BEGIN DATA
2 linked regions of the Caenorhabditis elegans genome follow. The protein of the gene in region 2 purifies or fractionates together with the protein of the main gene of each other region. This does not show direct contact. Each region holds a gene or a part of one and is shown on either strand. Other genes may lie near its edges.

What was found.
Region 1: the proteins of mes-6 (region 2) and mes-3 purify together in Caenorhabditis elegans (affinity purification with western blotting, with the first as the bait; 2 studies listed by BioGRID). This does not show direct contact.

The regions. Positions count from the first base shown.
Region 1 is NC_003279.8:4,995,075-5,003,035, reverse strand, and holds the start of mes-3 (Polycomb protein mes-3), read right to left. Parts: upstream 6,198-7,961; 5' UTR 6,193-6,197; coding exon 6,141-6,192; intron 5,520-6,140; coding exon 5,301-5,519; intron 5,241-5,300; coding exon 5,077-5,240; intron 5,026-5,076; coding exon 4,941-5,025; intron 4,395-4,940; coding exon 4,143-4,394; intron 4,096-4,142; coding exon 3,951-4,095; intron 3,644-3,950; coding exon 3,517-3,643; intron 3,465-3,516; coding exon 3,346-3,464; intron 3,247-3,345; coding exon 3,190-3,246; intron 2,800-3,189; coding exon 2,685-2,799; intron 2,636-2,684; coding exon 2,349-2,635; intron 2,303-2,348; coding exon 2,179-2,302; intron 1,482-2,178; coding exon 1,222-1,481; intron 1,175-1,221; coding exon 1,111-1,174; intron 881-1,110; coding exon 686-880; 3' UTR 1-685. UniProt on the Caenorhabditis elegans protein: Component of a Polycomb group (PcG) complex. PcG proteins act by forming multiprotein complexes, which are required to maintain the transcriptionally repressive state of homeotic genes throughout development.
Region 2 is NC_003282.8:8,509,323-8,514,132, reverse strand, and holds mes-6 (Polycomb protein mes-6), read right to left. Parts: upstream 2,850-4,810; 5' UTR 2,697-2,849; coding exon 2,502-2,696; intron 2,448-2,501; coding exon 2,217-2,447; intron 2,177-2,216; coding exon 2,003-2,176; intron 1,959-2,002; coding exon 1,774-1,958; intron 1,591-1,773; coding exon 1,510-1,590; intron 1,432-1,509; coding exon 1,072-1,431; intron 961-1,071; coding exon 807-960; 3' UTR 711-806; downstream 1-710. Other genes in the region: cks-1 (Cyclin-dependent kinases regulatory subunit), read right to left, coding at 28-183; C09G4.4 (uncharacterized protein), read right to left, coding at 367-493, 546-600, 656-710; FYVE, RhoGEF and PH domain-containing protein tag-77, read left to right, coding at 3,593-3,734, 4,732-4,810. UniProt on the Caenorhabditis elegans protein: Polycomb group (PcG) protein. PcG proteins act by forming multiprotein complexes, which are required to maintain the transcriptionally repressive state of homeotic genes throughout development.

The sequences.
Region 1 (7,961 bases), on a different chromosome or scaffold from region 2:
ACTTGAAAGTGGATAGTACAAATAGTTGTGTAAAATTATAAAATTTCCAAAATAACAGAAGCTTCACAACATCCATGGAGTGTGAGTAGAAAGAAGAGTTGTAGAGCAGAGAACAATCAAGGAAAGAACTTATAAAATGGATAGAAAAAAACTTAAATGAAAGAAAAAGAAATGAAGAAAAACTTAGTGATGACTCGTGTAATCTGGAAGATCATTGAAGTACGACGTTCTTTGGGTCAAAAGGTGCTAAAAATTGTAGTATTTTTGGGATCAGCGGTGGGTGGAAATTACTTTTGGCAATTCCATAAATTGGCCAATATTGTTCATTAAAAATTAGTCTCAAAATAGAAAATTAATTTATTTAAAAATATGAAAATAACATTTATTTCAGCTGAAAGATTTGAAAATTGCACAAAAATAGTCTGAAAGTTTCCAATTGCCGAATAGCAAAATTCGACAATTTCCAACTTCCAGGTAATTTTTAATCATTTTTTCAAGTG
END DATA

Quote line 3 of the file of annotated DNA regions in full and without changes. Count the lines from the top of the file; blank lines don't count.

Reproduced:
Region 1: the proteins of mes-6 (region 2) and mes-3 purify together in Caenorhabditis elegans (affinity purification with western blotting, with the first as the bait; 2 studies listed by BioGRID). This does not show direct contact.